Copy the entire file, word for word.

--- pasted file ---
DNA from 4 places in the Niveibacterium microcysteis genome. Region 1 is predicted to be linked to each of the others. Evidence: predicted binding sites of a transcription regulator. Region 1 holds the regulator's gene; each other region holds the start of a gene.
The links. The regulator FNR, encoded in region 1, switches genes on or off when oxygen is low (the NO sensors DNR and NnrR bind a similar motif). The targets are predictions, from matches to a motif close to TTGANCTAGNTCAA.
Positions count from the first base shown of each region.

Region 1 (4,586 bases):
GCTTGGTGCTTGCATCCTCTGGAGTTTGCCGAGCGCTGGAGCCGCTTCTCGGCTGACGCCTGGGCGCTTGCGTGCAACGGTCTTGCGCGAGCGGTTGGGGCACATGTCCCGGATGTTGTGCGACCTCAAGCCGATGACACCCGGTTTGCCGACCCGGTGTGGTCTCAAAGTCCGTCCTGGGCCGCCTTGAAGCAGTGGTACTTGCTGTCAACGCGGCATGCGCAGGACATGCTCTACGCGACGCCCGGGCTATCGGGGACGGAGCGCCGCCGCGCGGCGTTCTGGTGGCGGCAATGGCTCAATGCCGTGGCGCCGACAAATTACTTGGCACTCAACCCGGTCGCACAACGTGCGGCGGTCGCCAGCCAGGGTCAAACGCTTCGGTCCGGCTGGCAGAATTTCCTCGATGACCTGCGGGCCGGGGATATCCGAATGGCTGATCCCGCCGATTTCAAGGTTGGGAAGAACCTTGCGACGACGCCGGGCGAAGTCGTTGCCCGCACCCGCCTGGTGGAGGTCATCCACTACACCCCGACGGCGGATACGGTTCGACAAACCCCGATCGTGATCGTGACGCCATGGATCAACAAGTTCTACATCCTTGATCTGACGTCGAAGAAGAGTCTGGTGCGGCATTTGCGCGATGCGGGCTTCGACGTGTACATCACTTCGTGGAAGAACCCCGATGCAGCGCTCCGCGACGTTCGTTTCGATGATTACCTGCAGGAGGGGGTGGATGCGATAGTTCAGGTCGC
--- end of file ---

DNA from 4 places in the Niveibacterium microcysteis genome. Region 1 is predicted to be linked to each of the others. Evidence: predicted binding sites of a transcription regulator. Region 1 holds the regulator's gene; each other region holds the start of a gene.
The links. The regulator FNR, encoded in region 1, switches genes on or off when oxygen is low (the NO sensors DNR and NnrR bind a similar motif). The targets are predictions, from matches to a motif close to TTGANCTAGNTCAA.
Positions count from the first base shown of each region.

Region 1 (4,586 bases):
GCTTGGTGCTTGCATCCTCTGGAGTTTGCCGAGCGCTGGAGCCGCTTCTCGGCTGACGCCTGGGCGCTTGCGTGCAACGGTCTTGCGCGAGCGGTTGGGGCACATGTCCCGGATGTTGTGCGACCTCAAGCCGATGACACCCGGTTTGCCGACCCGGTGTGGTCTCAAAGTCCGTCCTGGGCCGCCTTGAAGCAGTGGTACTTGCTGTCAACGCGGCATGCGCAGGACATGCTCTACGCGACGCCCGGGCTATCGGGGACGGAGCGCCGCCGCGCGGCGTTCTGGTGGCGGCAATGGCTCAATGCCGTGGCGCCGACAAATTACTTGGCACTCAACCCGGTCGCACAACGTGCGGCGGTCGCCAGCCAGGGTCAAACGCTTCGGTCCGGCTGGCAGAATTTCCTCGATGACCTGCGGGCCGGGGATATCCGAATGGCTGATCCCGCCGATTTCAAGGTTGGGAAGAACCTTGCGACGACGCCGGGCGAAGTCGTTGCCCGCACCCGCCTGGTGGAGGTCATCCACTACACCCCGACGGCGGATACGGTTCGACAAACCCCGATCGTGATCGTGACGCCATGGATCAACAAGTTCTACATCCTTGATCTGACGTCGAAGAAGAGTCTGGTGCGGCATTTGCGCGATGCGGGCTTCGACGTGTACATCACTTCGTGGAAGAACCCCGATGCAGCGCTCCGCGACGTTCGTTTCGATGATTACCTGCAGGAGGGGGTGGATGCGATAGTTCAGGTCGC